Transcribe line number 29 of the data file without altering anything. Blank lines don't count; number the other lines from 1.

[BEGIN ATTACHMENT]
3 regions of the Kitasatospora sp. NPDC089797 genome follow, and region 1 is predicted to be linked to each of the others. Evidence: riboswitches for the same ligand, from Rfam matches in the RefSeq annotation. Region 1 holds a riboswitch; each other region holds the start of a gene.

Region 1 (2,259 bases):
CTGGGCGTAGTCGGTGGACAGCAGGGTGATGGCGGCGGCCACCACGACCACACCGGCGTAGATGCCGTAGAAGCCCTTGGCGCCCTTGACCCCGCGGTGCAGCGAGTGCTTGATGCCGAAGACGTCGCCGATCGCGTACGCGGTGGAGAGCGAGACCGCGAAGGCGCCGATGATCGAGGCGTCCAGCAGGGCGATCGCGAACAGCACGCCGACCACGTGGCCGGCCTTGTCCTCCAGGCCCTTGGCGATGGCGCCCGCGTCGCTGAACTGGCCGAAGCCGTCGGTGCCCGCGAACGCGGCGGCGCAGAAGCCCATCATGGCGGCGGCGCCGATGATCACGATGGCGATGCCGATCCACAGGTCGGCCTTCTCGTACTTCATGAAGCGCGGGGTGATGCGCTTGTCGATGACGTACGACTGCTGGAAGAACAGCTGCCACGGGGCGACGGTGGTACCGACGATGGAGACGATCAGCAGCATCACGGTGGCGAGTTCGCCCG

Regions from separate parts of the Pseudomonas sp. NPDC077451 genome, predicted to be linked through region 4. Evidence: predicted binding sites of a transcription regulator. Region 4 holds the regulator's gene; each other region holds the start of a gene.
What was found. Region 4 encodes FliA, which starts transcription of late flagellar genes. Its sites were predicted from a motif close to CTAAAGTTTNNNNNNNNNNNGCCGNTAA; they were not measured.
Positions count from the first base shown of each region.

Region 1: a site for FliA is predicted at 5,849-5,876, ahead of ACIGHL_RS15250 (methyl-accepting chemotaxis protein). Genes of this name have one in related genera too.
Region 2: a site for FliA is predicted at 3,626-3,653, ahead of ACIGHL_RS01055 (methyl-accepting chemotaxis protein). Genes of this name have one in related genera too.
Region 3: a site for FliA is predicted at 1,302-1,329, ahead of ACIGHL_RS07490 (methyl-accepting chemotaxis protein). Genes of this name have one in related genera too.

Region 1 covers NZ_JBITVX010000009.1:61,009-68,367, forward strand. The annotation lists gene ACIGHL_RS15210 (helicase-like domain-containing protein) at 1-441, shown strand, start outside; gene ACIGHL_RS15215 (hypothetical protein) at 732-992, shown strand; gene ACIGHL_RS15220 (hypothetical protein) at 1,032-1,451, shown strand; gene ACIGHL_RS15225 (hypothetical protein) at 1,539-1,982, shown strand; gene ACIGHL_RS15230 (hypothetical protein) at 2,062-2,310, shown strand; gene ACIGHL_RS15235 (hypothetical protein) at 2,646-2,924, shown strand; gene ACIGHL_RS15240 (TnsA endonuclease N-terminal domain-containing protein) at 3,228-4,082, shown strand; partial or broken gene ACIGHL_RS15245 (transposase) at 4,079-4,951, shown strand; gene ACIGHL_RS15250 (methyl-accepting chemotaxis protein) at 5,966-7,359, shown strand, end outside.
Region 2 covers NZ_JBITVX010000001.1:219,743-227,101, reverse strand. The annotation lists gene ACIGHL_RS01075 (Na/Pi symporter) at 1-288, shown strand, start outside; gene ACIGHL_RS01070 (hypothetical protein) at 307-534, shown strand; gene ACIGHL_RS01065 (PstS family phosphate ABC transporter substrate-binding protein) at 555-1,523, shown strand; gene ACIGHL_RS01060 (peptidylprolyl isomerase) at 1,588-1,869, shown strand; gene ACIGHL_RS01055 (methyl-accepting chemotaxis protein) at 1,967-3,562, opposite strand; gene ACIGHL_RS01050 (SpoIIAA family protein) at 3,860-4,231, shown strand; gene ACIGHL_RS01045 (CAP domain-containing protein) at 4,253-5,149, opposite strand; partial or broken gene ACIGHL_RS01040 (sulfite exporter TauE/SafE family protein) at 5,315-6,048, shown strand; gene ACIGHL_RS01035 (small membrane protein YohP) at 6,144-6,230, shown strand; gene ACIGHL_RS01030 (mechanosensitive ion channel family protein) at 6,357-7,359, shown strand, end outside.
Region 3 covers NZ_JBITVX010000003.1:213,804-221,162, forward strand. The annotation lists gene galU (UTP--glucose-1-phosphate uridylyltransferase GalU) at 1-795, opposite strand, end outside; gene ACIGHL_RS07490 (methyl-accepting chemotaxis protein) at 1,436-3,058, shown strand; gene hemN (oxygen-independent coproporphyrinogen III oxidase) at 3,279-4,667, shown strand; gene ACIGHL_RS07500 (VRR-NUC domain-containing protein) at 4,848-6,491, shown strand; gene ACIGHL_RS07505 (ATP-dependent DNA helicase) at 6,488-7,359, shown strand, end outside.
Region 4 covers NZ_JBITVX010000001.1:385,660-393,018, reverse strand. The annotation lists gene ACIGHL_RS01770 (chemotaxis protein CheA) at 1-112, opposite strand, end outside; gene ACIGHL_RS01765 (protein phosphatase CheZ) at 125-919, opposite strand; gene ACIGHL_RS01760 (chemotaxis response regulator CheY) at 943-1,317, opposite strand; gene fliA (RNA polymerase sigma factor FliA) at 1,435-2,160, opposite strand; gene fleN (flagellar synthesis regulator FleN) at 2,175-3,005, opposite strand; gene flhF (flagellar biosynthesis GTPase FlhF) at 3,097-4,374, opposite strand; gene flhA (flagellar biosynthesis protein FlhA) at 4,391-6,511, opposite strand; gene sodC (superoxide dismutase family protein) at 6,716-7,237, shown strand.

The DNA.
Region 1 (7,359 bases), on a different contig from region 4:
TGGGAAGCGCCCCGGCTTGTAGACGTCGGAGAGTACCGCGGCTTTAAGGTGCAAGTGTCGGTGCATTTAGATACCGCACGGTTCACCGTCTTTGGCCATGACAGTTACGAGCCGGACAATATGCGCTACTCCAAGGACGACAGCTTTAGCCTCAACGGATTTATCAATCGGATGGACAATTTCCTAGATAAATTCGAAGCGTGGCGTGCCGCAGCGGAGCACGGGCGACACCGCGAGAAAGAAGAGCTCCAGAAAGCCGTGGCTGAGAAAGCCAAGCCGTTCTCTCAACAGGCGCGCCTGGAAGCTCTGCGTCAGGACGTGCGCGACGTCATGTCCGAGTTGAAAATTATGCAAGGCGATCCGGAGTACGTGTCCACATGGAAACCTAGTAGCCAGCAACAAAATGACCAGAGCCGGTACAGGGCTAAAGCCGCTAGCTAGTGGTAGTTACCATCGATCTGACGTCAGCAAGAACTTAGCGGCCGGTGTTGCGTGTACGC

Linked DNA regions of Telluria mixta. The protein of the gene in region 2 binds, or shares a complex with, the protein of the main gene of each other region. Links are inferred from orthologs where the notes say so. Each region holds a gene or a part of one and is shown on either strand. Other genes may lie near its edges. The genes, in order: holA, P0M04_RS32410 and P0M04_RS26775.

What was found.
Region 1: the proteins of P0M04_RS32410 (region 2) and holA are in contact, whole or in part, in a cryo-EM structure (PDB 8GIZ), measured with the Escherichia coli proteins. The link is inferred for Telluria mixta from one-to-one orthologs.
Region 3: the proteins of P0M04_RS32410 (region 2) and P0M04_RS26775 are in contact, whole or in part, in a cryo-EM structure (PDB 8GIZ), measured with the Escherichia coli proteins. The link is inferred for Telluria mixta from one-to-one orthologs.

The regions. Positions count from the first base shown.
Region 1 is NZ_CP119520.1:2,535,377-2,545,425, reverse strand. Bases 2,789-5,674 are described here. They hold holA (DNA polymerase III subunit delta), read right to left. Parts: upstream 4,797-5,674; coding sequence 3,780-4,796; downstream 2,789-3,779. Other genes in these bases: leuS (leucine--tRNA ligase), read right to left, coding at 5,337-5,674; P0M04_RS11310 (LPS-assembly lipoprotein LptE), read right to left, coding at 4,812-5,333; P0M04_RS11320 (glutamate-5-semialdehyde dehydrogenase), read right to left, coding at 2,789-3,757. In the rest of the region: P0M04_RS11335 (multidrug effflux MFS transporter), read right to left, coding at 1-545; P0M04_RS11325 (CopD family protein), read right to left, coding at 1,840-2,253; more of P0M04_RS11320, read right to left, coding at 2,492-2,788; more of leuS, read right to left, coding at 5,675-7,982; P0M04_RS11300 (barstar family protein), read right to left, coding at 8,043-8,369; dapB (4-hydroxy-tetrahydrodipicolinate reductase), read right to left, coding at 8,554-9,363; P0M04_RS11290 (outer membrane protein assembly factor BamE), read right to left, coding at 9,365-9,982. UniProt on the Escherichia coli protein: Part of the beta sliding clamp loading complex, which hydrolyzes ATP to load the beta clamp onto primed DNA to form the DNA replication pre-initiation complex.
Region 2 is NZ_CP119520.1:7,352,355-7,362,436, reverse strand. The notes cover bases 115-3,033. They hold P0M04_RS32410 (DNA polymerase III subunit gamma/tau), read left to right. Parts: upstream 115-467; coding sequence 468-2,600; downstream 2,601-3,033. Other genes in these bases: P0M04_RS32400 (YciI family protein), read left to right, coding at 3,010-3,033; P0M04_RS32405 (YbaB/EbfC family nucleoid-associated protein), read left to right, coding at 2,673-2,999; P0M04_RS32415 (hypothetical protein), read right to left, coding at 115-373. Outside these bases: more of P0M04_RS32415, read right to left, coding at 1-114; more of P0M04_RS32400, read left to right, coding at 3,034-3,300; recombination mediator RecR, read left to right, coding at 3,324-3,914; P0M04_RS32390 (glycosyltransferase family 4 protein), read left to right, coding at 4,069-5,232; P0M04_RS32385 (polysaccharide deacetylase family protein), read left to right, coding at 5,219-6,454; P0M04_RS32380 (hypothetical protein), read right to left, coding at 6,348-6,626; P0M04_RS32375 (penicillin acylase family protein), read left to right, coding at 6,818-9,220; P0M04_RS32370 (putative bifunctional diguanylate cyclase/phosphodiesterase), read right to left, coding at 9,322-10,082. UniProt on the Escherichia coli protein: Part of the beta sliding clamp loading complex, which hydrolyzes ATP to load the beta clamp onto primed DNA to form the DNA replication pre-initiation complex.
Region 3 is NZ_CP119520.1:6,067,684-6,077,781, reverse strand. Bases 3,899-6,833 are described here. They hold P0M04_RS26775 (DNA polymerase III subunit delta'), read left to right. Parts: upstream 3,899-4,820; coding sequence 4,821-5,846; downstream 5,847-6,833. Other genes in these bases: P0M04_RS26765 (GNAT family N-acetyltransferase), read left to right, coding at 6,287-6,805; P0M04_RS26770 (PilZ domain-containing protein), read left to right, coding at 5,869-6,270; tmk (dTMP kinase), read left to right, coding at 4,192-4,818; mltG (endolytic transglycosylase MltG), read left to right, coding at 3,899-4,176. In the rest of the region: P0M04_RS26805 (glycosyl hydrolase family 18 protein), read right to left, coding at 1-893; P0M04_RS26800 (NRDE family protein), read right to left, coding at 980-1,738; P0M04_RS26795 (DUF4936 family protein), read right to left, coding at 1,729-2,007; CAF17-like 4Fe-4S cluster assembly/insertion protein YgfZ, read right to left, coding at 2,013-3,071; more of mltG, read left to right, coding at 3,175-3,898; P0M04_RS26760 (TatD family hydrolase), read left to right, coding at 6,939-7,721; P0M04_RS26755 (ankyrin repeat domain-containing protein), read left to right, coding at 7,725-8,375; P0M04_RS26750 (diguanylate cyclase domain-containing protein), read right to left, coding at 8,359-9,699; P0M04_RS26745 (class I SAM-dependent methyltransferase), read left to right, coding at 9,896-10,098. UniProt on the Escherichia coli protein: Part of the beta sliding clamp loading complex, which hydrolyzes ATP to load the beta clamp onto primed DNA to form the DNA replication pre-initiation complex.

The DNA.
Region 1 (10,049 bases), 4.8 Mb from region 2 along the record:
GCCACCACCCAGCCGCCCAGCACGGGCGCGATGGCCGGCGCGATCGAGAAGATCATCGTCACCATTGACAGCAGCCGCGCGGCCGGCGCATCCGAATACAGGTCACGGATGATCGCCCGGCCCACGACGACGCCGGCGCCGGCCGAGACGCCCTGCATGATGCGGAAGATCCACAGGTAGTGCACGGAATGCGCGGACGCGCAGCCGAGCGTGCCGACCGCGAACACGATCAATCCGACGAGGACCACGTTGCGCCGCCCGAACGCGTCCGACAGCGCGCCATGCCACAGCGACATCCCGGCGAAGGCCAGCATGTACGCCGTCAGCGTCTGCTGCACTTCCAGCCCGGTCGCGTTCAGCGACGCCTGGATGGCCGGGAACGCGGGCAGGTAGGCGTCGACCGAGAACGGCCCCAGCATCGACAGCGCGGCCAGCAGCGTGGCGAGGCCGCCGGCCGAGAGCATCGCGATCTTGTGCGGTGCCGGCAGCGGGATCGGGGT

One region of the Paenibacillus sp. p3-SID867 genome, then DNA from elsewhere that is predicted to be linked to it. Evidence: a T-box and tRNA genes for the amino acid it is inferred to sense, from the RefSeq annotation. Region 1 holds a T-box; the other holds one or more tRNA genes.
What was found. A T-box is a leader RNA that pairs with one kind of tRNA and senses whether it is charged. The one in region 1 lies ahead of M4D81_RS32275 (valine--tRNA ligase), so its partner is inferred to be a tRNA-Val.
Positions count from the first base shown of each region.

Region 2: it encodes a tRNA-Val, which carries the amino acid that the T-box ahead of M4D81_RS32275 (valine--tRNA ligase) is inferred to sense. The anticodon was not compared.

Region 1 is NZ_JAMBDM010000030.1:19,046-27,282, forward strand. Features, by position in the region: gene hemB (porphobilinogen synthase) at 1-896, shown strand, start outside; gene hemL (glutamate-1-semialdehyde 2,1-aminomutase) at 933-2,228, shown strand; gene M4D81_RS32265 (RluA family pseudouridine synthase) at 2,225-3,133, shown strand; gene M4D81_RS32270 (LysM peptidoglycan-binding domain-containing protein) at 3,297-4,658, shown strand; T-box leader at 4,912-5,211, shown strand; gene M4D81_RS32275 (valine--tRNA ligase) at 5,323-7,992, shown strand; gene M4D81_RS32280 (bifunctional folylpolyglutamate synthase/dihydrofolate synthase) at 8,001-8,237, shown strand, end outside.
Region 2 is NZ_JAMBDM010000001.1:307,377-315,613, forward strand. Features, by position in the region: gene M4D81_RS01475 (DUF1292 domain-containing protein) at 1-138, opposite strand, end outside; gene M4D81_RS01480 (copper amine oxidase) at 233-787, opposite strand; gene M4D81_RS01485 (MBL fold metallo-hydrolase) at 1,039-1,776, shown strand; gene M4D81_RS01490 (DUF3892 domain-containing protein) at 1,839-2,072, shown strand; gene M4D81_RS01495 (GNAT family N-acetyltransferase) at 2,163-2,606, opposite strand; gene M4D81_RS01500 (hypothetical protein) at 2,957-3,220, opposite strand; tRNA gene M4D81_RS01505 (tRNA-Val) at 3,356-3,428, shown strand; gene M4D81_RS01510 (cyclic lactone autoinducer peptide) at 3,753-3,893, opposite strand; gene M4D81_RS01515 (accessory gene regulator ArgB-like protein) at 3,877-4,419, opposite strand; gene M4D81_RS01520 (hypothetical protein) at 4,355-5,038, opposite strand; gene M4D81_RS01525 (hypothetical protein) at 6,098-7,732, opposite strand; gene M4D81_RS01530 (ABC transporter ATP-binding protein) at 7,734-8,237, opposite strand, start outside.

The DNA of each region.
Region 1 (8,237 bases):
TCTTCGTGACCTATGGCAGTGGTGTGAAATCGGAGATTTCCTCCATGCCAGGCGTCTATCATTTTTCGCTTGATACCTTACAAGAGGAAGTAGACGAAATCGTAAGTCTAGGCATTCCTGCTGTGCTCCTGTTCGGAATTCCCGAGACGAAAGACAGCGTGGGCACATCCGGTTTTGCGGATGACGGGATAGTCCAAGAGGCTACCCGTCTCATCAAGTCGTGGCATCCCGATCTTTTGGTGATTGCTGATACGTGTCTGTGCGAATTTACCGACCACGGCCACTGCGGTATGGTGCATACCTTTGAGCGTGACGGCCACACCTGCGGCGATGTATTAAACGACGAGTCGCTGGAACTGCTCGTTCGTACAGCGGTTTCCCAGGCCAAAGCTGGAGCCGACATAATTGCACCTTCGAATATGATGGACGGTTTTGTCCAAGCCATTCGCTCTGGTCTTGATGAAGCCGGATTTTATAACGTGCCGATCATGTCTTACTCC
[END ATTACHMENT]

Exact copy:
What was found. A T-box is a leader RNA that pairs with one kind of tRNA and senses whether it is charged. The one in region 1 lies ahead of M4D81_RS32275 (valine--tRNA ligase), so its partner is inferred to be a tRNA-Val.